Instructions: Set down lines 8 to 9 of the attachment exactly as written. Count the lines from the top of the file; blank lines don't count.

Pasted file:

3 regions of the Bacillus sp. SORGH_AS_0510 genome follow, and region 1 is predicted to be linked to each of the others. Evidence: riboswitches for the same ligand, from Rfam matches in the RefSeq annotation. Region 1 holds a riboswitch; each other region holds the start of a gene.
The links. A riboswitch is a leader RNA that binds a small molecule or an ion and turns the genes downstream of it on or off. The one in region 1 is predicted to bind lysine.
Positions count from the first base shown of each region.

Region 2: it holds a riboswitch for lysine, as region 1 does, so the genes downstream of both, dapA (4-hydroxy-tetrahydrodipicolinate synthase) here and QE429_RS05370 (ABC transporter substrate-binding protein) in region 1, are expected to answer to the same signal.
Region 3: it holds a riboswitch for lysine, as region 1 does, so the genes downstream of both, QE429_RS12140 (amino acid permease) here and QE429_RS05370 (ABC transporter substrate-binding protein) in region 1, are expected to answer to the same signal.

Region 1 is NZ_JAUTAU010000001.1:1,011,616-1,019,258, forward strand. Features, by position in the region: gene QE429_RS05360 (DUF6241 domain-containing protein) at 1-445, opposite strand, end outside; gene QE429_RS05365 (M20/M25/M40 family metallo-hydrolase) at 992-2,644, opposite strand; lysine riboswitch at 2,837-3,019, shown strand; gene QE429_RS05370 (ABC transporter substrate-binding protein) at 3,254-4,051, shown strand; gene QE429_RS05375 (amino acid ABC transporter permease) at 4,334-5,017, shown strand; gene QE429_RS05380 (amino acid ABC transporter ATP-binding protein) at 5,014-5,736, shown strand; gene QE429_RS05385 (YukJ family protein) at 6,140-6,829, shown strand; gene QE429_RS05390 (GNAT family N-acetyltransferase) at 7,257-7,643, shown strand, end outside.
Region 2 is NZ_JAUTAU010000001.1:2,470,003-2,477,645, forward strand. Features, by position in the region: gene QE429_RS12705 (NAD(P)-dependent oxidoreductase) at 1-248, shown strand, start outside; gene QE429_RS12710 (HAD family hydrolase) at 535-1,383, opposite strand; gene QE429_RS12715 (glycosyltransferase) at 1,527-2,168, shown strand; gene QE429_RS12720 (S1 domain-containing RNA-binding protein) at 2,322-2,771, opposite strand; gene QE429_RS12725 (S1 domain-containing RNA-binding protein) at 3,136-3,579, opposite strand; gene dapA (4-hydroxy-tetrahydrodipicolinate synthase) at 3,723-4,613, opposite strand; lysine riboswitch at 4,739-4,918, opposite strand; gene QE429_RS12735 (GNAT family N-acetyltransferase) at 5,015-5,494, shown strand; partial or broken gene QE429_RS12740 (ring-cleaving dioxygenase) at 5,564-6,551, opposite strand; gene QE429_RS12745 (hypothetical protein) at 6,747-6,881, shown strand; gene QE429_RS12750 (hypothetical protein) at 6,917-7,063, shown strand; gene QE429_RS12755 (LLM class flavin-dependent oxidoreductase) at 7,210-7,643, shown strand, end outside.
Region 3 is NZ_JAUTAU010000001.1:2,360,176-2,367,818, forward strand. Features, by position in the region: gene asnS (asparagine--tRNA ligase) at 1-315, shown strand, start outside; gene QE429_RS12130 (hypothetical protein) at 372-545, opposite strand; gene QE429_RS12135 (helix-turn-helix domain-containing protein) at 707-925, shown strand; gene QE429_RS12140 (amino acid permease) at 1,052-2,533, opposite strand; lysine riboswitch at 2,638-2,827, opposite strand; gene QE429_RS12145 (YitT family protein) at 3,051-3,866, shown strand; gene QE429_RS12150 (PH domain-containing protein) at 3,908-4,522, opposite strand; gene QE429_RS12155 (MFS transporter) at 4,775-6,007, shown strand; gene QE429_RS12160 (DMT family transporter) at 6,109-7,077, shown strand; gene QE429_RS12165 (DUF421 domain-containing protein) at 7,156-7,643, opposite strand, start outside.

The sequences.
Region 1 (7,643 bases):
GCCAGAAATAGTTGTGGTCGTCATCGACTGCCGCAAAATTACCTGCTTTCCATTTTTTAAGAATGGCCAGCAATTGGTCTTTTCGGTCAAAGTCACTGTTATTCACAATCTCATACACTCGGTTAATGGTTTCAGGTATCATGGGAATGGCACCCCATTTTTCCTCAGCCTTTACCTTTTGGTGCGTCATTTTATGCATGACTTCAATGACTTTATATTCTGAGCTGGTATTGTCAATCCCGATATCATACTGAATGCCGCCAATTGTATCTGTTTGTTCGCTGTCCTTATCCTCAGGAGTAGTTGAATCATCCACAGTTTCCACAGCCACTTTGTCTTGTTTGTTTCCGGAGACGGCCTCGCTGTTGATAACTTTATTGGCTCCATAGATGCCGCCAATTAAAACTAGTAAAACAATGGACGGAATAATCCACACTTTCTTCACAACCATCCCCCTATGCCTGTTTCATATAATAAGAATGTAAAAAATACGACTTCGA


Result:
Region 3 is NZ_JAUTAU010000001.1:2,360,176-2,367,818, forward strand. Features, by position in the region: gene asnS (asparagine--tRNA ligase) at 1-315, shown strand, start outside; gene QE429_RS12130 (hypothetical protein) at 372-545, opposite strand; gene QE429_RS12135 (helix-turn-helix domain-containing protein) at 707-925, shown strand; gene QE429_RS12140 (amino acid permease) at 1,052-2,533, opposite strand; lysine riboswitch at 2,638-2,827, opposite strand; gene QE429_RS12145 (YitT family protein) at 3,051-3,866, shown strand; gene QE429_RS12150 (PH domain-containing protein) at 3,908-4,522, opposite strand; gene QE429_RS12155 (MFS transporter) at 4,775-6,007, shown strand; gene QE429_RS12160 (DMT family transporter) at 6,109-7,077, shown strand; gene QE429_RS12165 (DUF421 domain-containing protein) at 7,156-7,643, opposite strand, start outside.

The sequences.